A 1001 MIDNIGHTS Review
by Marcia Muller

LESLIE FORD Siren in the Night

LESLIE FORD – Siren in the Night. Charles Scribner’s Sons, hardcover, 1943. Paperback reprints include: Bantam #303, 1948; Popular Library K68, 1964.

   Grace Latham, Colonel Primrose, and Sergeant Buck reappear in yet another locale in this wartime story. Grace is spending the spring in San Francisco because her son, a naval air cadet, is stationed there; Primrose and Buck have traveled west because of the colonel’s involvement in the war effort.

   The city is at its charming best, except for placards indicating where the air-raid shelters are and “the sudden rising wail of the alert siren, and the lights of that Golden City fading like a million synchronized fireflies dying in the night.”

   A blackout, in fact, plays a key role in the discovery of the murder of Loring Kimball, popular resident of San Joaquin Terrace, where Grace has taken a house.

LESLIE FORD Siren in the Night

   If all the lights in the city hadn’t gone out except for the one in Kimball’s study, no one would have stopped in to investigate, and his body might not have been discovered for some time — thus allowing the killer to escape the scrutinizing eyes of Colonel Primrose.

   But the lights do go out; the body is found by neighbor Nat Donahue (who is immediately suspected of the crime); and when all residents of,the small street are accounted for, it turns out that a number weren’t where they should have been at the time of Kimball’s death.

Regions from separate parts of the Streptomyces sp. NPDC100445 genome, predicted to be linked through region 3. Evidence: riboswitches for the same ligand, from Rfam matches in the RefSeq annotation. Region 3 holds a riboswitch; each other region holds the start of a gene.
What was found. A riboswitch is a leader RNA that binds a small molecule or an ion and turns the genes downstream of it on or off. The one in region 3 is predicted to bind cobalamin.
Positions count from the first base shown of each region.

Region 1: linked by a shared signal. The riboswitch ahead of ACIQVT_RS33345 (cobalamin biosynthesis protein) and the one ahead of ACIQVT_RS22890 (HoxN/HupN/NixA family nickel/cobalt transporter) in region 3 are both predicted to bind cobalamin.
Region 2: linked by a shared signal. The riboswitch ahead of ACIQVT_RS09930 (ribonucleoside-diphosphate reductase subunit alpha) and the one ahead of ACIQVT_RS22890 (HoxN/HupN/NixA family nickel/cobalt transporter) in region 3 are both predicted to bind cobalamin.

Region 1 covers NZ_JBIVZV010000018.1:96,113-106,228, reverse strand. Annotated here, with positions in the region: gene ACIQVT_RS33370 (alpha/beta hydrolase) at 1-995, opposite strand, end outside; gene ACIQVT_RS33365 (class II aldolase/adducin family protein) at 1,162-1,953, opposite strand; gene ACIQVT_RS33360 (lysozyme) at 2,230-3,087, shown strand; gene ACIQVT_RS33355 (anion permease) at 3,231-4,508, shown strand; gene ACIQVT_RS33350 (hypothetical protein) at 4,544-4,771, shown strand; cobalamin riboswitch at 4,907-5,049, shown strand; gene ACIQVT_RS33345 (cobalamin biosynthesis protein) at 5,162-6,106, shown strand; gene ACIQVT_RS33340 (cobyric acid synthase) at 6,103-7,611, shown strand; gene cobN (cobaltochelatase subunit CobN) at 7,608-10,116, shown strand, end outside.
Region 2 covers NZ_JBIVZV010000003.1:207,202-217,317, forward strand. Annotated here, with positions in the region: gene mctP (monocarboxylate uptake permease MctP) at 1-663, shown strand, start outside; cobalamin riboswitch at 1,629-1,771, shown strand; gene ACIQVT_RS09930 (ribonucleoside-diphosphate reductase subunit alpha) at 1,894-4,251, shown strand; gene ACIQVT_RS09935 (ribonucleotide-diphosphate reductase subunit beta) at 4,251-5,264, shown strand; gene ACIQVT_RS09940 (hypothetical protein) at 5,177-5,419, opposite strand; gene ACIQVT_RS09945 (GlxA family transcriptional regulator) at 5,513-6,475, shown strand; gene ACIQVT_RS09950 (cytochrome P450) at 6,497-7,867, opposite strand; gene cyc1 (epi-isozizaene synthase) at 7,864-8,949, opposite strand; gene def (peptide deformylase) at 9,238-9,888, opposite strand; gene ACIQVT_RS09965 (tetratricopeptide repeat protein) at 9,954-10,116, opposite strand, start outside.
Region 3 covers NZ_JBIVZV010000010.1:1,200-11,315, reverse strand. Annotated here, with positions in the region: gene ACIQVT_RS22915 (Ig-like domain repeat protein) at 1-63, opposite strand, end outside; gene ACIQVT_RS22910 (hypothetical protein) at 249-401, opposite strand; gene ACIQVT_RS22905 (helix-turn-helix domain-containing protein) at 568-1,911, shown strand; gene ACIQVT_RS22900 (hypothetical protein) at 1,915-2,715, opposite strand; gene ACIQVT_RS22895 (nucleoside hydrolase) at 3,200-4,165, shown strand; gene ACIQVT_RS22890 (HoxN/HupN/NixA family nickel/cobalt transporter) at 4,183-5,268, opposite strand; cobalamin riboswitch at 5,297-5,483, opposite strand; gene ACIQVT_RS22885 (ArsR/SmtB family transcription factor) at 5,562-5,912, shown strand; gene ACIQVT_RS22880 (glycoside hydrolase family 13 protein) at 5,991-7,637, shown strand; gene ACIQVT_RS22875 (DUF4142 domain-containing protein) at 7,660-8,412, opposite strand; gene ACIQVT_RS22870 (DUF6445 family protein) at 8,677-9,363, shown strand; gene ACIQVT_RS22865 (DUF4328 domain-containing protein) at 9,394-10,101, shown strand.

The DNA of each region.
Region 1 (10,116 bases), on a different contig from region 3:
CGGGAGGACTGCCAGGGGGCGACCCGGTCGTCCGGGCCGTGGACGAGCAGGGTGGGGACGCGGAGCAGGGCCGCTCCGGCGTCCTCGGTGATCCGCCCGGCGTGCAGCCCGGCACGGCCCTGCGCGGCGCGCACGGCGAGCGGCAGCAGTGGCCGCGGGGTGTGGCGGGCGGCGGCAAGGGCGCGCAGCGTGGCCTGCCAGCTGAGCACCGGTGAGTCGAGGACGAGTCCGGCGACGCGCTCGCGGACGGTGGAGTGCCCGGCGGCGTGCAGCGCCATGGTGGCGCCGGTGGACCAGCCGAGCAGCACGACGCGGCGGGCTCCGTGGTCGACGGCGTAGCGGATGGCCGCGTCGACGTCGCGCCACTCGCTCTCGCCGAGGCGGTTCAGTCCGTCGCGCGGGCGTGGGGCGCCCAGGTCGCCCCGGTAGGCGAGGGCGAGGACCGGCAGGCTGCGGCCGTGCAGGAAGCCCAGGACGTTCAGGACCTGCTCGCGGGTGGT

As Primrose probes into the lives of these residents, hidden passions and secrets come to the surface. The suspects are varied and well characterized, and the portrait Ford paints of wartime San Francisco is memorable.

LESLIE FORD Siren in the Night

   While as mannered as Ford’s other mysteries, there is a dark side to this novel, as exemplified by the blackout and the implied threat of annihilation by the enemy.

   The Primrose/Latham series is best read in order of publication, since its chief charm lies in the complexity of the relationships among the main characters. Other notable titles include The Simple Way of Poison (1937), Old Lover’s Ghost (1940), and The Woman in Black (1947).

   Reprinted with permission from 1001 Midnights, edited by Bill Pronzini & Marcia Muller and published by The Battered Silicon Dispatch Box, 2007.   Copyright © 1986, 2007 by the Pronzini-Muller Family Trust.